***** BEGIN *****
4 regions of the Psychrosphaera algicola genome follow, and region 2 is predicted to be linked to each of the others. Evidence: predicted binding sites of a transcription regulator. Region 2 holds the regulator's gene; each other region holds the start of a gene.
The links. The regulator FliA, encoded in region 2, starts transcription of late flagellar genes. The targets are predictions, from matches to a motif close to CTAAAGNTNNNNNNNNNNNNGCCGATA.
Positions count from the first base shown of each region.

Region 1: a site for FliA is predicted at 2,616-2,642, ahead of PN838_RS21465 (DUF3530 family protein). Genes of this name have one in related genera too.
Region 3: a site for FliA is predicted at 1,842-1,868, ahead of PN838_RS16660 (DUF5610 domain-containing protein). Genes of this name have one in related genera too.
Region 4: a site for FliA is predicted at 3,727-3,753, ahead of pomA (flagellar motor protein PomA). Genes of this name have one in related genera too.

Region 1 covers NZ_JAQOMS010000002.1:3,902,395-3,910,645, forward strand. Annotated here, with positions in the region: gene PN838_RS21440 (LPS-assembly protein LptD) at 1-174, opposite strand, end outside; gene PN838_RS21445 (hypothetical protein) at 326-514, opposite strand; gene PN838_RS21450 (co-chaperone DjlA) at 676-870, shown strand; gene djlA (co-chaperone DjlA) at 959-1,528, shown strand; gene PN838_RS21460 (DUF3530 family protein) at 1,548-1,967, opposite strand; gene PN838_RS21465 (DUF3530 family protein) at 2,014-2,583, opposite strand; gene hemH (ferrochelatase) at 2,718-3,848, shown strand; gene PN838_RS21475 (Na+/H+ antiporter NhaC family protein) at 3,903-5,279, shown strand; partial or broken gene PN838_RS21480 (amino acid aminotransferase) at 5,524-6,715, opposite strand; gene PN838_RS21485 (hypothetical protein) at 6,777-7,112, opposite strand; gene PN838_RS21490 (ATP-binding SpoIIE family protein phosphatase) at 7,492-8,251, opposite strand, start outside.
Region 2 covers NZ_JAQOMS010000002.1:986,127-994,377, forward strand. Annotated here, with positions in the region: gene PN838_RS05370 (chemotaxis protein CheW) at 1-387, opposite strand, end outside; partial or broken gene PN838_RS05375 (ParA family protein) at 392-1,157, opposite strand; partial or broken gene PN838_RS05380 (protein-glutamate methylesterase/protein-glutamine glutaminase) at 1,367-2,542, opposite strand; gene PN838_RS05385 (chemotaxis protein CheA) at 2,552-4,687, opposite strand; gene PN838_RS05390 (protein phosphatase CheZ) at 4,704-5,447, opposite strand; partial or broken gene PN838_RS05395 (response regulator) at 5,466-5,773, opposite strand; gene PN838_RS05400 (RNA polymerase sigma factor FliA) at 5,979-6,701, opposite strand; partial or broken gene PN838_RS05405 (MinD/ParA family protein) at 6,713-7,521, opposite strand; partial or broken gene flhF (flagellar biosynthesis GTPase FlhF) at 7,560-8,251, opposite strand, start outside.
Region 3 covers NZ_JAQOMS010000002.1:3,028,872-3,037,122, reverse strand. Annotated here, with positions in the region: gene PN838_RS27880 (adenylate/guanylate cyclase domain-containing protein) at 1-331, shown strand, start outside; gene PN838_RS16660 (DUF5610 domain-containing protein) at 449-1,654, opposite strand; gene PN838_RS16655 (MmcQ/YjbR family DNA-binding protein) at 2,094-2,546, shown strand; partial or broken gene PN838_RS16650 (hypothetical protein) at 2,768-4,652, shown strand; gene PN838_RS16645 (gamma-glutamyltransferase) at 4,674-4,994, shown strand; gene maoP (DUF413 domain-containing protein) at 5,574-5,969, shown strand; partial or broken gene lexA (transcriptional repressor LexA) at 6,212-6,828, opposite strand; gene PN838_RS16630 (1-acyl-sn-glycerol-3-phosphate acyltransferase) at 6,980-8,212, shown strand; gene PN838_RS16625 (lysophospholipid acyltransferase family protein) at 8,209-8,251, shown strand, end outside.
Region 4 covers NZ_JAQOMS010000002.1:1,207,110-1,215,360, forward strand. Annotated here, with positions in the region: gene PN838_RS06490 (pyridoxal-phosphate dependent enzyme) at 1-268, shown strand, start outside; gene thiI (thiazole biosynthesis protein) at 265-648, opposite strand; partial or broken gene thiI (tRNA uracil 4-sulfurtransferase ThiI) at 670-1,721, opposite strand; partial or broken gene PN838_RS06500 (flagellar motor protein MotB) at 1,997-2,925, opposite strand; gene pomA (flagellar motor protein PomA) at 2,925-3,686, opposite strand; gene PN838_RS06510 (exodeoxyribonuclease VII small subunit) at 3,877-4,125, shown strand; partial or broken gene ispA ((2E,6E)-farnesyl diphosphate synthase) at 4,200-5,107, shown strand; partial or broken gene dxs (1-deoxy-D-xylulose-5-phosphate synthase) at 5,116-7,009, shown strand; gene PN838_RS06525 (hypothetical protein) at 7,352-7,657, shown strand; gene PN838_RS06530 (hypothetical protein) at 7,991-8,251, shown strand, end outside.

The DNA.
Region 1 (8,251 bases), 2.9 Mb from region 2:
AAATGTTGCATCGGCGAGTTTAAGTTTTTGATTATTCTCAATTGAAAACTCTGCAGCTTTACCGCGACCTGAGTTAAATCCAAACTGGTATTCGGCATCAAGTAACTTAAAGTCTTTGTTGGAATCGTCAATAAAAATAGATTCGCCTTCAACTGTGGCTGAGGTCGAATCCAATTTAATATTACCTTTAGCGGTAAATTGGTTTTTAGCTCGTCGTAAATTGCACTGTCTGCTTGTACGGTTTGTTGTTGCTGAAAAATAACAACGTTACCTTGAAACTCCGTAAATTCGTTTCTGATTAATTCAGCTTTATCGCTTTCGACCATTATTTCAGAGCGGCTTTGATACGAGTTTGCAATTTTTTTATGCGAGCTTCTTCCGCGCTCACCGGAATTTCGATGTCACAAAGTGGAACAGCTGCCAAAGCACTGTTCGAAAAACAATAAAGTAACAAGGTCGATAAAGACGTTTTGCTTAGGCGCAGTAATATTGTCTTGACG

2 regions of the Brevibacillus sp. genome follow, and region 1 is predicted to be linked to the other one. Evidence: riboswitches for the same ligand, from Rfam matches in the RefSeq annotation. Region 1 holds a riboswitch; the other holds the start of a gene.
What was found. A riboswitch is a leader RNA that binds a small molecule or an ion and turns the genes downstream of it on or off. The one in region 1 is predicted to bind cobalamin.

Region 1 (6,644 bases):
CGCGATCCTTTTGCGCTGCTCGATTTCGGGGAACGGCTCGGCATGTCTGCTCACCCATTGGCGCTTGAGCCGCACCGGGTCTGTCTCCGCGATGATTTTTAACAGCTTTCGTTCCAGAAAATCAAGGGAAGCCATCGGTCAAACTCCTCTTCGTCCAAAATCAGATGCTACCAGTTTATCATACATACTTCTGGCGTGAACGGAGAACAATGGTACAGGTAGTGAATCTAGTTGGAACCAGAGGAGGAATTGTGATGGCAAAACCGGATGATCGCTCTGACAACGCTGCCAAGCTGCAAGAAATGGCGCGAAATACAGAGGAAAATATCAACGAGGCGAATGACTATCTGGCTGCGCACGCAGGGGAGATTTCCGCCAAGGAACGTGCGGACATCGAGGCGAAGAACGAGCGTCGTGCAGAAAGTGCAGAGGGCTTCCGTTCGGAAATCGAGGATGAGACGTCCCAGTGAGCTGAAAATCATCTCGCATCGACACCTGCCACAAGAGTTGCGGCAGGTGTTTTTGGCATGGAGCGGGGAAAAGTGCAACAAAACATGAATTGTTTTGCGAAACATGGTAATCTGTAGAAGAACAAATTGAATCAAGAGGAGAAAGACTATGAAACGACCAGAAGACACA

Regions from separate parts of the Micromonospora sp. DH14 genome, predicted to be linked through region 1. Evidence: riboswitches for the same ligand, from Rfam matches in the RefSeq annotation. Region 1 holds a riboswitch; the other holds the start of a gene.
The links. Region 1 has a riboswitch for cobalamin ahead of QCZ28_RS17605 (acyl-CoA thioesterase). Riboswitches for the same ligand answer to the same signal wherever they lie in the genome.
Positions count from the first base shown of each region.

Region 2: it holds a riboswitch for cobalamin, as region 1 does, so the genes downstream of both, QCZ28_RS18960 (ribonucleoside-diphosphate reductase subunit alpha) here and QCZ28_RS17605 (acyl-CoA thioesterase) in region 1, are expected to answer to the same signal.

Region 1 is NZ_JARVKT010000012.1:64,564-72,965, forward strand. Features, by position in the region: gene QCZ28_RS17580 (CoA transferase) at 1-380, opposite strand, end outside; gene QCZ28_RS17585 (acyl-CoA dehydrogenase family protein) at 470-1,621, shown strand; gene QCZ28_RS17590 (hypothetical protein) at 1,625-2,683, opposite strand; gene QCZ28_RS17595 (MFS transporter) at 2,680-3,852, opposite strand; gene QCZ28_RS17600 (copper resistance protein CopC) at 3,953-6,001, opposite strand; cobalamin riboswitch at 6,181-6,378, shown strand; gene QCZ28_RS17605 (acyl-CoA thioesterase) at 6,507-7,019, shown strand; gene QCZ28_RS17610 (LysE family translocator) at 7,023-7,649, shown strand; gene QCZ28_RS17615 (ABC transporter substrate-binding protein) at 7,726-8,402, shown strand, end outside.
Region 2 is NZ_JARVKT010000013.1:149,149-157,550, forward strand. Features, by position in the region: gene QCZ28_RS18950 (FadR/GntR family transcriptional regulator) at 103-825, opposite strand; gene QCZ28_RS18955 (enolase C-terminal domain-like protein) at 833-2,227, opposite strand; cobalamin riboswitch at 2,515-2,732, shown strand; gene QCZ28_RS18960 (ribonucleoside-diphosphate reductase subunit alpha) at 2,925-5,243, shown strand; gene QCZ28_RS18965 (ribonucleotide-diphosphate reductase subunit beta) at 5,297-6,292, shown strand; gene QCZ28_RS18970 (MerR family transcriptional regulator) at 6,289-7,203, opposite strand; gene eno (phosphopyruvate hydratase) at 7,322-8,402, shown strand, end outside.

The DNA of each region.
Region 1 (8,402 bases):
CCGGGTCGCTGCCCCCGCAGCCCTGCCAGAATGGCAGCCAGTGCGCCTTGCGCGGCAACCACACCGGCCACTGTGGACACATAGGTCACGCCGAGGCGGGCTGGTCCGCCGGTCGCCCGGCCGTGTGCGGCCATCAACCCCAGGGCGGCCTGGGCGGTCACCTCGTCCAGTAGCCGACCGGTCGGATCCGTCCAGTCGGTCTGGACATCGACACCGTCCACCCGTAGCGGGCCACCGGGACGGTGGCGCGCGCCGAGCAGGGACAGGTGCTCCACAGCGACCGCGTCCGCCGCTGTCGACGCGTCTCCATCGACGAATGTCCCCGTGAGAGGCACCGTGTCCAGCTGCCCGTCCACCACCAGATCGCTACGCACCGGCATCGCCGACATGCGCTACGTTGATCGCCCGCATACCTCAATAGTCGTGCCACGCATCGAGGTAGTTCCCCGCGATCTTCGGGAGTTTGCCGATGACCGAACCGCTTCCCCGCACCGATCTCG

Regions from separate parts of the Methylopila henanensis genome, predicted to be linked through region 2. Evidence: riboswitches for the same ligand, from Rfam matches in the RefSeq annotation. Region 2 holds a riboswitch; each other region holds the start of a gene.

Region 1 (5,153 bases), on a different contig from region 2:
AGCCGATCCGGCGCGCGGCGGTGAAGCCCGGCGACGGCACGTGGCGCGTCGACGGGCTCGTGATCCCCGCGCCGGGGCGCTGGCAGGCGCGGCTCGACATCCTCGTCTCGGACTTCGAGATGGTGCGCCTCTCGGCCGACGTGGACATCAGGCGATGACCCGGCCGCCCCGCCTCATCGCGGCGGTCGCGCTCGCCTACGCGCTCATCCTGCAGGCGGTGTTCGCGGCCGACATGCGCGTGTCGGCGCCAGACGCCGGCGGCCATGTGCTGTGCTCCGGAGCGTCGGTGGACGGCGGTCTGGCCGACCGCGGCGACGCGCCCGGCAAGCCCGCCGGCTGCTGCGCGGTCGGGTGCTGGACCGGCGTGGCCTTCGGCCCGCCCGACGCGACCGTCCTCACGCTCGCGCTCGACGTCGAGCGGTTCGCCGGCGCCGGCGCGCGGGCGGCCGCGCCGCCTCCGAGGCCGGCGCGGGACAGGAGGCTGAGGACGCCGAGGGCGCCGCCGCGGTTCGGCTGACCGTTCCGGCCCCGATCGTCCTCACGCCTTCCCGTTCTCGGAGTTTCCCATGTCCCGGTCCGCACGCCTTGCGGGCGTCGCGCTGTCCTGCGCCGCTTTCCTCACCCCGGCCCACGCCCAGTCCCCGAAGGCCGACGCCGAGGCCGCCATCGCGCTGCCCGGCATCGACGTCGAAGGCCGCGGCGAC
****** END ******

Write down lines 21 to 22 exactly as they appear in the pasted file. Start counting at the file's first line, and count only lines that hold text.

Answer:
Region 2: it holds a riboswitch for cobalamin, as region 1 does, so the genes downstream of both, QCZ28_RS18960 (ribonucleoside-diphosphate reductase subunit alpha) here and QCZ28_RS17605 (acyl-CoA thioesterase) in region 1, are expected to answer to the same signal.

Region 1 is NZ_JARVKT010000012.1:64,564-72,965, forward strand. Features, by position in the region: gene QCZ28_RS17580 (CoA transferase) at 1-380, opposite strand, end outside; gene QCZ28_RS17585 (acyl-CoA dehydrogenase family protein) at 470-1,621, shown strand; gene QCZ28_RS17590 (hypothetical protein) at 1,625-2,683, opposite strand; gene QCZ28_RS17595 (MFS transporter) at 2,680-3,852, opposite strand; gene QCZ28_RS17600 (copper resistance protein CopC) at 3,953-6,001, opposite strand; cobalamin riboswitch at 6,181-6,378, shown strand; gene QCZ28_RS17605 (acyl-CoA thioesterase) at 6,507-7,019, shown strand; gene QCZ28_RS17610 (LysE family translocator) at 7,023-7,649, shown strand; gene QCZ28_RS17615 (ABC transporter substrate-binding protein) at 7,726-8,402, shown strand, end outside.